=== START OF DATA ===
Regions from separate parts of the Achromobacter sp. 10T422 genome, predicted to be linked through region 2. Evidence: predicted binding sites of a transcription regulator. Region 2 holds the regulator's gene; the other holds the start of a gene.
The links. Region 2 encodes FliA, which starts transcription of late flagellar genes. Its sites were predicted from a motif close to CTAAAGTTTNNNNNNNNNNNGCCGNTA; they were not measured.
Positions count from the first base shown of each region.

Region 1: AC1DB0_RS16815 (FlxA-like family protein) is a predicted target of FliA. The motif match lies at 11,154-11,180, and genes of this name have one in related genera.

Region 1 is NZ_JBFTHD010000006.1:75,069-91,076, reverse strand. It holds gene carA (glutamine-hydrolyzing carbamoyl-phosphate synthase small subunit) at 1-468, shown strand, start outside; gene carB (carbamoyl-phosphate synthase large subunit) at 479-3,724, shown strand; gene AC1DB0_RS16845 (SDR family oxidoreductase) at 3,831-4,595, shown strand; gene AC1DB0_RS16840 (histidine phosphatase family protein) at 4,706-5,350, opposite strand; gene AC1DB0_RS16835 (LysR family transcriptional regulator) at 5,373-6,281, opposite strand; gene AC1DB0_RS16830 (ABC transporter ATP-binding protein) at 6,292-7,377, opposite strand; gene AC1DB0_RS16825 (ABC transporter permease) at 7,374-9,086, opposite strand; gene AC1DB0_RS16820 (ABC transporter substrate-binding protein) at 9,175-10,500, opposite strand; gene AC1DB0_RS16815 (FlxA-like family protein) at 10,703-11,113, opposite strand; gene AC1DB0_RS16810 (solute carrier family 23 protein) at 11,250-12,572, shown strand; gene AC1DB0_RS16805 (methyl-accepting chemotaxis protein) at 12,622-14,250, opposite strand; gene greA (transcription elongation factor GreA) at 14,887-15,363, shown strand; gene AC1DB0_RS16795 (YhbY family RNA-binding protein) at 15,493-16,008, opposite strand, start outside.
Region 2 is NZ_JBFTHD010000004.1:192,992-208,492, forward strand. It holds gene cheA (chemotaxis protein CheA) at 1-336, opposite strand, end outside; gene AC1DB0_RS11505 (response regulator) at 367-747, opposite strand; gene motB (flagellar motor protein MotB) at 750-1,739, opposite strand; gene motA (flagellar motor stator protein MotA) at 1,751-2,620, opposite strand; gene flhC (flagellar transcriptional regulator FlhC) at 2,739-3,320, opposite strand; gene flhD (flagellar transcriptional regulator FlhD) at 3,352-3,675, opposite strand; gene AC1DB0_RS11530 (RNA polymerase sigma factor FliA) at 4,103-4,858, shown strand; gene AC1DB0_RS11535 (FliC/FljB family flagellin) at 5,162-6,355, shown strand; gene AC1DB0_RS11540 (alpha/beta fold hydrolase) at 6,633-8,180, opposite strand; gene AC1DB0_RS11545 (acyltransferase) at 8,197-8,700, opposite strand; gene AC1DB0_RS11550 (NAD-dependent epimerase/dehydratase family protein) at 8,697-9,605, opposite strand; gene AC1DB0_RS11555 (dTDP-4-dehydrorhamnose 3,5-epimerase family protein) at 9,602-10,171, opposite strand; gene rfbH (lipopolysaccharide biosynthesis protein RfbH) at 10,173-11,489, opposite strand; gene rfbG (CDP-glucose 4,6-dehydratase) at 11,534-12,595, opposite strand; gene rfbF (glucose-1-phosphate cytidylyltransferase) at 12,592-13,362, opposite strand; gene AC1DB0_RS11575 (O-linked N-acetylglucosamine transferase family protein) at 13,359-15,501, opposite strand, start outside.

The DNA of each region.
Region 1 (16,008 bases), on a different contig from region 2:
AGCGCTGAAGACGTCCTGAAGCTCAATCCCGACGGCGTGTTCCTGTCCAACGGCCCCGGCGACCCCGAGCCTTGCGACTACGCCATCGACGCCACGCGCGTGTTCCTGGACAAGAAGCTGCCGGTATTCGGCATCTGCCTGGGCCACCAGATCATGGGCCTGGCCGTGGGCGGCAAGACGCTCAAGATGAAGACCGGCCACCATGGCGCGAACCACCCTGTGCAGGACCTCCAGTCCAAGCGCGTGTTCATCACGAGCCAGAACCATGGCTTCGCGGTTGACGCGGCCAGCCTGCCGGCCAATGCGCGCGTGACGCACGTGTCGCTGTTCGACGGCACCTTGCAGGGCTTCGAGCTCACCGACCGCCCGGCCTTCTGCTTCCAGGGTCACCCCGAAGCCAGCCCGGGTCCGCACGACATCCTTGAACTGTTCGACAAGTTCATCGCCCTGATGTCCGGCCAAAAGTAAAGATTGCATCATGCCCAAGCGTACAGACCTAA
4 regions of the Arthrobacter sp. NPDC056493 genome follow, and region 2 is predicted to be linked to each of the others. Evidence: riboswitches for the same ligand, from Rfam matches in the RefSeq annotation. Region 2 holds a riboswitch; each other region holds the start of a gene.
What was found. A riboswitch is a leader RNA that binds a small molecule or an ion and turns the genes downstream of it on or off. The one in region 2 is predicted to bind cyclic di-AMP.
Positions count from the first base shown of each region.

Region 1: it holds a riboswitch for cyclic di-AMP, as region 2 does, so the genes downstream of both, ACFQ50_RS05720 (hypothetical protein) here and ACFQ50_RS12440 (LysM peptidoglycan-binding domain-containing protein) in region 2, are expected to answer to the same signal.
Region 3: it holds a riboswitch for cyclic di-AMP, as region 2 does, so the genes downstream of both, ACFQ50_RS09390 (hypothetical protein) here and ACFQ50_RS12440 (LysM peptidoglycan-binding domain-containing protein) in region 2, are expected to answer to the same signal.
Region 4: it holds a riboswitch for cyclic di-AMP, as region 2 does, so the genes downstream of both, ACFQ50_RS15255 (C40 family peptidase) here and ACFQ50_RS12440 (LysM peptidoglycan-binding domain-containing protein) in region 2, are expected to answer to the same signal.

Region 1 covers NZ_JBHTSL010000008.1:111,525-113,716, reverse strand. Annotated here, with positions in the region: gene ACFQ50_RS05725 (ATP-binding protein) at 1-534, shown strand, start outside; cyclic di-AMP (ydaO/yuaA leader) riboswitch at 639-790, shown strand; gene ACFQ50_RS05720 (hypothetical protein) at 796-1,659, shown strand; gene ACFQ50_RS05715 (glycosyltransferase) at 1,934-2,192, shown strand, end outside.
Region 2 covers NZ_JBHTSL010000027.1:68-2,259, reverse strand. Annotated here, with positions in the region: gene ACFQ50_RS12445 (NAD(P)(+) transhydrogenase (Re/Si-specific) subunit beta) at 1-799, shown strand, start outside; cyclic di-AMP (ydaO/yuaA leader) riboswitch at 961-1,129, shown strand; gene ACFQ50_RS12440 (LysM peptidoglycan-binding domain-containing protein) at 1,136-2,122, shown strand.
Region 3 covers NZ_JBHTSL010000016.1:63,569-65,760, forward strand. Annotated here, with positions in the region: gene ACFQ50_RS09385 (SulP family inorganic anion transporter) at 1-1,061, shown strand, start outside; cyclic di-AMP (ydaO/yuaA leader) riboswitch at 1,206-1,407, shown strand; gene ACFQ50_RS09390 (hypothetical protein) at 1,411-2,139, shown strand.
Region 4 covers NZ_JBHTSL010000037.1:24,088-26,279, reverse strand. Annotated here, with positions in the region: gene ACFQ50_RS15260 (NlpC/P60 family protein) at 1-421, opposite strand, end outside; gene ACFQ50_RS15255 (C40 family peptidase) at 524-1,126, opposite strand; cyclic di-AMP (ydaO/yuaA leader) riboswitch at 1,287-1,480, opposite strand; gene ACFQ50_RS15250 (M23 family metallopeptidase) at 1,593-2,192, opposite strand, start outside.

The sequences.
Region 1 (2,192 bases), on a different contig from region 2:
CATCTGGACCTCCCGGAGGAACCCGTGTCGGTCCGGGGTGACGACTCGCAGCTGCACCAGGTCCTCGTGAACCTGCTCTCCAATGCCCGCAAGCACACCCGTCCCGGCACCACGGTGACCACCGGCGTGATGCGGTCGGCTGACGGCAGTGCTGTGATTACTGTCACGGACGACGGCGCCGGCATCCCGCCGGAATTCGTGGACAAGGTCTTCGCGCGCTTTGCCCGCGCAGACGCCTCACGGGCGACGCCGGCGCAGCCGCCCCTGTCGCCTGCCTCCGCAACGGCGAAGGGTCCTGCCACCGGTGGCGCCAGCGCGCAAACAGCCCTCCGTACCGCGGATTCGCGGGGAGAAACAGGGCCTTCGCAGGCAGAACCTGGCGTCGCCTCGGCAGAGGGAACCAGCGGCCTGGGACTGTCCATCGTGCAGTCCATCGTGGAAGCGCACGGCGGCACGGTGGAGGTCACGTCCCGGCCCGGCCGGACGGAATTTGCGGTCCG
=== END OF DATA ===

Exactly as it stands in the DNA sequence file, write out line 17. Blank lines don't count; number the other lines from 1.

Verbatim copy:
Region 2 covers NZ_JBHTSL010000027.1:68-2,259, reverse strand. Annotated here, with positions in the region: gene ACFQ50_RS12445 (NAD(P)(+) transhydrogenase (Re/Si-specific) subunit beta) at 1-799, shown strand, start outside; cyclic di-AMP (ydaO/yuaA leader) riboswitch at 961-1,129, shown strand; gene ACFQ50_RS12440 (LysM peptidoglycan-binding domain-containing protein) at 1,136-2,122, shown strand.